am not sure the door does swing both ways - mostly bends over backwards in favour of tenants

    • 06 October 2020 14:39 PM

    Well, if a Landlord does not register, then clearly he will not be allowed to rent out his property.

    Or have I missed something?

  • David Lester

    Can I suggest a national Bad Tenant landlord register !


    Yes I totally agree. So Landlords can check tenants out. As they suggest they can check us out. One thing for sure far more rogue tenants than rouge Landlords.

  • Bill Wood

    The assertion that
    "nobody knows who owns the 4.5m private rented homes in England"
    is wrong. The Land Registry knows, and for £3 anyone can make an enquiry and find out. I do this regularly when in need of this knowledge.

    Another thought - maybe us landlords could present a copy of the Land Registry entry to prospective tenants showing them who does own the property. I'll give it some thought.

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    Perhaps a list of Tenants would be a good idea too, soon weed out the non-payers, damage causers etc.

    • 06 October 2020 14:49 PM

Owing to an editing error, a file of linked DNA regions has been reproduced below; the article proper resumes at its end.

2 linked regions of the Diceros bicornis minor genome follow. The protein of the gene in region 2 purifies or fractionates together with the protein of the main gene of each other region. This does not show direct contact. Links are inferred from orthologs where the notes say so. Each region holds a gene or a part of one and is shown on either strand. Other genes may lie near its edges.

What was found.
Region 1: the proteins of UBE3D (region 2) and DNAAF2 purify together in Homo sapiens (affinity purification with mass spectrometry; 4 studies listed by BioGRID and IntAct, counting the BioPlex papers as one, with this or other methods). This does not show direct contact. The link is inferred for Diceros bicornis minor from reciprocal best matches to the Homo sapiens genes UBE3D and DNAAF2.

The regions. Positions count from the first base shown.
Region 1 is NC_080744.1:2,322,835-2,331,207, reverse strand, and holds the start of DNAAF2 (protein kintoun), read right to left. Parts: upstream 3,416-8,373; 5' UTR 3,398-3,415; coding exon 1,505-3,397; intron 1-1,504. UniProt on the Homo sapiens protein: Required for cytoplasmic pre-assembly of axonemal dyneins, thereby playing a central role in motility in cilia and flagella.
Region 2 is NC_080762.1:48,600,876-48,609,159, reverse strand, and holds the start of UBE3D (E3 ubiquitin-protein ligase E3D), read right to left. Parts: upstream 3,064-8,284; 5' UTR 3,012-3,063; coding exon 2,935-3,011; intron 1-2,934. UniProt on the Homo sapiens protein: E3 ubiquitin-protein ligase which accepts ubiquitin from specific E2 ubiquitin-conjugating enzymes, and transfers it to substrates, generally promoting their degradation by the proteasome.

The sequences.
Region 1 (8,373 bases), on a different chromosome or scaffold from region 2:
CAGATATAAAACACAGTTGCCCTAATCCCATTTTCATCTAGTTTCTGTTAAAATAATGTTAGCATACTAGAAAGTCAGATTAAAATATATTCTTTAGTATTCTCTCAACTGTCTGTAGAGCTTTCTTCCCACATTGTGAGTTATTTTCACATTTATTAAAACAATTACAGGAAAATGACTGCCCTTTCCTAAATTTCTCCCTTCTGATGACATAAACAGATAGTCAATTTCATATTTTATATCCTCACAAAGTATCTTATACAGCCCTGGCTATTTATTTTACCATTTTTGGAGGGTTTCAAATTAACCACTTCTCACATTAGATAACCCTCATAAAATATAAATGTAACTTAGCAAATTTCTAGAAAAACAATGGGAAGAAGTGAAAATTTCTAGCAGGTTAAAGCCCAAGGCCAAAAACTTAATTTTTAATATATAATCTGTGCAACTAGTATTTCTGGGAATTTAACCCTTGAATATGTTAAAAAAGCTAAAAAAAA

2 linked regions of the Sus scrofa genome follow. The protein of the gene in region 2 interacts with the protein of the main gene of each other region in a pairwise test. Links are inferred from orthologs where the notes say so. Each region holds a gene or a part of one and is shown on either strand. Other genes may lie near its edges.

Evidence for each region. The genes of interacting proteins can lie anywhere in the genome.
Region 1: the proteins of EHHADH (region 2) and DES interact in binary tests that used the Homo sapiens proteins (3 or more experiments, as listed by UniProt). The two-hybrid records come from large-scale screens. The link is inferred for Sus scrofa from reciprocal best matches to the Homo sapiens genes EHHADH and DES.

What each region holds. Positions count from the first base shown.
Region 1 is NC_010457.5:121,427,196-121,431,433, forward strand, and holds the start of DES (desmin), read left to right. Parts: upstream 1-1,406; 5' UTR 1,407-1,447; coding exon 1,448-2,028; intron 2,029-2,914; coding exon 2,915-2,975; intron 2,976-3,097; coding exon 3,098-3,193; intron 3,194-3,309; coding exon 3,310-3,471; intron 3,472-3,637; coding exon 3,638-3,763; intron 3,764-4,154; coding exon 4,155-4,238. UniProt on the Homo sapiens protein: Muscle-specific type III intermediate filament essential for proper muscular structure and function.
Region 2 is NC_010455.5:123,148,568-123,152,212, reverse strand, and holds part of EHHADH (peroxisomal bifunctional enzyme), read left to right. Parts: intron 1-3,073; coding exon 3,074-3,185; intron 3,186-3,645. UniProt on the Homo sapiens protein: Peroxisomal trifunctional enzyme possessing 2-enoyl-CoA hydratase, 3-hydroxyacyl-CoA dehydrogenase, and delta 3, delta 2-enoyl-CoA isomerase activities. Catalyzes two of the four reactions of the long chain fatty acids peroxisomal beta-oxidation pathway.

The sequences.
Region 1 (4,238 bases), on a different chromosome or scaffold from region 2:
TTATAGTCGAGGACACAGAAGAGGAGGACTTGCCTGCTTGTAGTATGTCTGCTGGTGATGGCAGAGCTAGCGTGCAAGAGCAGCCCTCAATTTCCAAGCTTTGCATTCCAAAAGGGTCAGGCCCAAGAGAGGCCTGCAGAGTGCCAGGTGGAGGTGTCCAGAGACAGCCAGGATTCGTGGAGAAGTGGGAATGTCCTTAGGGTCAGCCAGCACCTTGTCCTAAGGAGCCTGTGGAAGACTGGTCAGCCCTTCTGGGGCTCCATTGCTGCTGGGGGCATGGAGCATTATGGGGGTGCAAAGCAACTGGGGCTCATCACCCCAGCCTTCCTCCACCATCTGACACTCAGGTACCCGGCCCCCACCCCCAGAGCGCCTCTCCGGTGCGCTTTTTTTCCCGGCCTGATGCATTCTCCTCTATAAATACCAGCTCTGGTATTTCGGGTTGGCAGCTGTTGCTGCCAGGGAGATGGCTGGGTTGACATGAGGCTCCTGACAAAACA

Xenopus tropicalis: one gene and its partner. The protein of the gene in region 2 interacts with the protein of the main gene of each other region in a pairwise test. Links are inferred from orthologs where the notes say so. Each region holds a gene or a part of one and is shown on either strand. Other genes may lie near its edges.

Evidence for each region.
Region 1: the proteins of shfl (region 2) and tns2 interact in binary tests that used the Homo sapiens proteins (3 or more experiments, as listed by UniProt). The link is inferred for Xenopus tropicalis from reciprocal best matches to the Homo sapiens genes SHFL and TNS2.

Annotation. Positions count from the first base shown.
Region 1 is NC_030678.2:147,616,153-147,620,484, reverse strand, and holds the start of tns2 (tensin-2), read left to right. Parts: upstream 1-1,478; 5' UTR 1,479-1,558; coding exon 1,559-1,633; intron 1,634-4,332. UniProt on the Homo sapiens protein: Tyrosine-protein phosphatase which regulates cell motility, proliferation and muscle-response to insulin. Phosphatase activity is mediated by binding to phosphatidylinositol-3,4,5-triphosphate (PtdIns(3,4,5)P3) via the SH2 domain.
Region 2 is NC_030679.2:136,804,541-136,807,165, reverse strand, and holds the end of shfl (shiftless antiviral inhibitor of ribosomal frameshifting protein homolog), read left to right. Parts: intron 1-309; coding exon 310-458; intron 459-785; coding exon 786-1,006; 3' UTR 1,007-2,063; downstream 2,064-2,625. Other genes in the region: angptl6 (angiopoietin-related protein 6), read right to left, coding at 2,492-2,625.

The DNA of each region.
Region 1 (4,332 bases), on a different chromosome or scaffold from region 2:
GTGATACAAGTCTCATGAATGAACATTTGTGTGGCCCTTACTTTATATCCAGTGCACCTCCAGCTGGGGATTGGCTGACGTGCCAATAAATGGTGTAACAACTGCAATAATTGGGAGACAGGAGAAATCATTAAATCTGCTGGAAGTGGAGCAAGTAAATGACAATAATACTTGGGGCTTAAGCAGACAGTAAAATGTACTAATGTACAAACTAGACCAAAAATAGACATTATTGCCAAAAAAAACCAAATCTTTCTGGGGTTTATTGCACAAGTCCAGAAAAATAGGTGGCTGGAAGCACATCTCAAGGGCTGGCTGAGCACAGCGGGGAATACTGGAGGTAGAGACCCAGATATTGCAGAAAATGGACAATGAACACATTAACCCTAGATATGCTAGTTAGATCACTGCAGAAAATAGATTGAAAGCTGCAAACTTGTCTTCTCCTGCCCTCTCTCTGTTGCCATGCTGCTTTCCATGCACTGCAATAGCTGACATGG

And soon please........

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    Very happy to have a completely licensed sector, as balance though the NRLA should be allowed to keep a register of tenants who don't pay, damage properties etc that we can all check


    Yes let’s do this!

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    David Lester06 October 2020 09:41 AM
    Can I suggest a national Bad Tenant landlord register

    • 06 October 2020 14:26 PM

    Hoorah! - Yes please.......And soon.


    I looked into this some years ago.
    The DPA were helpful and said that tenant personal details were not to be seen by anyone except register members and great care nust be taken when describing payment or problem details.
    A guy from the south setup a register but its now defunct. There was one in NZ ,not sure what happened to it
    After all who pays for the running


    @ Philip, surely the same must apply to landlord details then ? with tenants if I am asked for a reference I will give a good one if deserved , if not I will simply say that I am unable to give a reference in this instance, which should mean don't touch them !

  • girish mehta